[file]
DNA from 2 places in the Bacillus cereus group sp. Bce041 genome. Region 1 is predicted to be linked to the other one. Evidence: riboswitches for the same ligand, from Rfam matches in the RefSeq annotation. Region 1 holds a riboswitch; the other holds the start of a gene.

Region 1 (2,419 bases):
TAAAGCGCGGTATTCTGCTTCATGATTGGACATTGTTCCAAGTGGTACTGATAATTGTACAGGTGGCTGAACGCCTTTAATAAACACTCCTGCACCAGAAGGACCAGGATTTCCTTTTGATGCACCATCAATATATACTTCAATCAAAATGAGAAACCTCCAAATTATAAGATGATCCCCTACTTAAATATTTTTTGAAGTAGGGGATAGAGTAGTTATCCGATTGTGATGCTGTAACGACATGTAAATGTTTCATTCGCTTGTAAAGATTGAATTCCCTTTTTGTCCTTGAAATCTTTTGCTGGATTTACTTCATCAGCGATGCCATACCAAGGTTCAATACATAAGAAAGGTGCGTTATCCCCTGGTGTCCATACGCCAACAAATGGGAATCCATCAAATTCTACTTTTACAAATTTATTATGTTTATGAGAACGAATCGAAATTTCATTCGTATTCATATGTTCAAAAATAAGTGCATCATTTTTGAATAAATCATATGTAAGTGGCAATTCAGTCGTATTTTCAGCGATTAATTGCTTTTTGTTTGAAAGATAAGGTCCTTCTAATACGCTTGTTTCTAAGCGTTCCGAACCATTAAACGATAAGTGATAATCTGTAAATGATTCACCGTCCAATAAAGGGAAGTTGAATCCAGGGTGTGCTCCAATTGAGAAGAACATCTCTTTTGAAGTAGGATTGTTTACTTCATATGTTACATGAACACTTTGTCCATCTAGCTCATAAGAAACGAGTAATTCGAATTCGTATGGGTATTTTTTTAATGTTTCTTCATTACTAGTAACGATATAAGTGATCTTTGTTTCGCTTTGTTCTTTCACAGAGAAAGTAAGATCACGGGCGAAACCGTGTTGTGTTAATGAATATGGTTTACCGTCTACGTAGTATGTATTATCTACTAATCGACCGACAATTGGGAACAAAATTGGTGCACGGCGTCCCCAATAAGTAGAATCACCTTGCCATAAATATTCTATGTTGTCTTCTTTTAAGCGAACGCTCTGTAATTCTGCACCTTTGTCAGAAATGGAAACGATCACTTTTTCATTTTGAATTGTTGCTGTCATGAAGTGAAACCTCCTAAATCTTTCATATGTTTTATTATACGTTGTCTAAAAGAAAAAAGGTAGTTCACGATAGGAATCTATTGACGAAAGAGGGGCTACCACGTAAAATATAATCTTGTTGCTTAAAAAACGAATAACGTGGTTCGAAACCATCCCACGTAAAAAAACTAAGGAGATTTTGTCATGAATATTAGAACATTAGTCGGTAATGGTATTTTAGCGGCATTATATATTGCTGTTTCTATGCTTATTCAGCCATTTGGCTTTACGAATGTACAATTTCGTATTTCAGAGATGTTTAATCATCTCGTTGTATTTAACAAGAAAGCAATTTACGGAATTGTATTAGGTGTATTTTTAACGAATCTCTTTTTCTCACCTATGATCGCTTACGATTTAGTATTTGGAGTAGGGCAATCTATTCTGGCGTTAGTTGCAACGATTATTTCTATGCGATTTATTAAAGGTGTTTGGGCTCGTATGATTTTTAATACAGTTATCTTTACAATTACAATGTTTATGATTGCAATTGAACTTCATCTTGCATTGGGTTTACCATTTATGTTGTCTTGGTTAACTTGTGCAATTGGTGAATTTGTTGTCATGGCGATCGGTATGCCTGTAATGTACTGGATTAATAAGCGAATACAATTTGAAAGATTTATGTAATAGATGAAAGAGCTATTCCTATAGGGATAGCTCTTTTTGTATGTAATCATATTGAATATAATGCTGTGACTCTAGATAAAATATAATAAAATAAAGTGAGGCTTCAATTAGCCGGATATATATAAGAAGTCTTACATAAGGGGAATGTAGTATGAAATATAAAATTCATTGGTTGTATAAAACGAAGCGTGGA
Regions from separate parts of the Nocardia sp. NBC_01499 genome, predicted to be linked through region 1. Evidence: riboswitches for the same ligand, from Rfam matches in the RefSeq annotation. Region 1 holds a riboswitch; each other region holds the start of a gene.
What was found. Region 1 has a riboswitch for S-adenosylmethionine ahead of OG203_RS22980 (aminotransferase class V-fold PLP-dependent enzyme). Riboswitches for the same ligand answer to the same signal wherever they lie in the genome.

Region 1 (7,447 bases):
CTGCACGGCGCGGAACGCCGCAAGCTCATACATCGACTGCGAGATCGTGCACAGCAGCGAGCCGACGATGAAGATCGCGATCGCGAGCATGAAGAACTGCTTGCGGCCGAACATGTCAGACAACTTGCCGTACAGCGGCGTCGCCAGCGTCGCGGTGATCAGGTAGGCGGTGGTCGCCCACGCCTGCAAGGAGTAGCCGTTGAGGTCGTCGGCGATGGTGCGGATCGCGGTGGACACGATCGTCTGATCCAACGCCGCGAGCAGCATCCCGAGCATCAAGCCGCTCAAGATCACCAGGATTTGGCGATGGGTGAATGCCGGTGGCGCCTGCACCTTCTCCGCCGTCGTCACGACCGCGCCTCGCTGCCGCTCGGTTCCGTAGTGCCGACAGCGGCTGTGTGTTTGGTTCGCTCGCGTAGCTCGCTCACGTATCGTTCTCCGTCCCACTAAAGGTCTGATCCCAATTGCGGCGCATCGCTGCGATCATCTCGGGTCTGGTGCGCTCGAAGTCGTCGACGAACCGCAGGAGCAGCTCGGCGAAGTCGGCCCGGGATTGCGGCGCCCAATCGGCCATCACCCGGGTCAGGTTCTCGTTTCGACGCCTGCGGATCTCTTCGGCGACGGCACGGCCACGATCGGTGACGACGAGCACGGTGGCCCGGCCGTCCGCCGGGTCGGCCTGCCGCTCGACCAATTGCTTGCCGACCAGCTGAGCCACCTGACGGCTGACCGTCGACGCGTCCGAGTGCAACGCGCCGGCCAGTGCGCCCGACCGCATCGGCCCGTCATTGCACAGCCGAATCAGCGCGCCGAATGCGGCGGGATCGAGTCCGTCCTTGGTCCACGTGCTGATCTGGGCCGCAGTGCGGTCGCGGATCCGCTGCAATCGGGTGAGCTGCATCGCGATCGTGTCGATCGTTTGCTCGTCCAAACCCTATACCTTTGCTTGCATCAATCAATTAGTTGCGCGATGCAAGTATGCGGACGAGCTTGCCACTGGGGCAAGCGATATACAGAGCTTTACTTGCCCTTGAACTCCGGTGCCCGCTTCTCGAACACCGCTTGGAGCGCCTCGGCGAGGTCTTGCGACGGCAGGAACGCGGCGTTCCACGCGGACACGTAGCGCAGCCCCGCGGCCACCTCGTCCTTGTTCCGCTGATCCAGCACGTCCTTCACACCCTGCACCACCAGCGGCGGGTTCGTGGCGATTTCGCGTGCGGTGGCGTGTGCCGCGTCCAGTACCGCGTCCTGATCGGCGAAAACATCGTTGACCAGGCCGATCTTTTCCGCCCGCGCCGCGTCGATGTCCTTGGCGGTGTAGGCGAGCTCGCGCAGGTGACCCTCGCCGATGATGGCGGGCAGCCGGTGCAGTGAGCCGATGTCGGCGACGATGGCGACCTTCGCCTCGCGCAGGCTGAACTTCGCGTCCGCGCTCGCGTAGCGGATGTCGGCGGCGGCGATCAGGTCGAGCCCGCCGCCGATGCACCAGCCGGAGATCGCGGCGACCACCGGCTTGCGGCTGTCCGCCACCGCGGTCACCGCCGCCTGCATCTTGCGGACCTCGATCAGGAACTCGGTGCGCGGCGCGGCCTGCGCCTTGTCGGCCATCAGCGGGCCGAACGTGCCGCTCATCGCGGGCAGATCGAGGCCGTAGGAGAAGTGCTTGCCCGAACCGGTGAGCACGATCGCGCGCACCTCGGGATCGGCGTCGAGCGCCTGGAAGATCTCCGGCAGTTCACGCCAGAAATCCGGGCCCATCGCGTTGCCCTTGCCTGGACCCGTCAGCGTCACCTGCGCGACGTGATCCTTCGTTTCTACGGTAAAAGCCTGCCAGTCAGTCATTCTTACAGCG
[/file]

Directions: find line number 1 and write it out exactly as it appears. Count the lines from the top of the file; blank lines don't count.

DNA from 2 places in the Bacillus cereus group sp. Bce041 genome. Region 1 is predicted to be linked to the other one. Evidence: riboswitches for the same ligand, from Rfam matches in the RefSeq annotation. Region 1 holds a riboswitch; the other holds the start of a gene.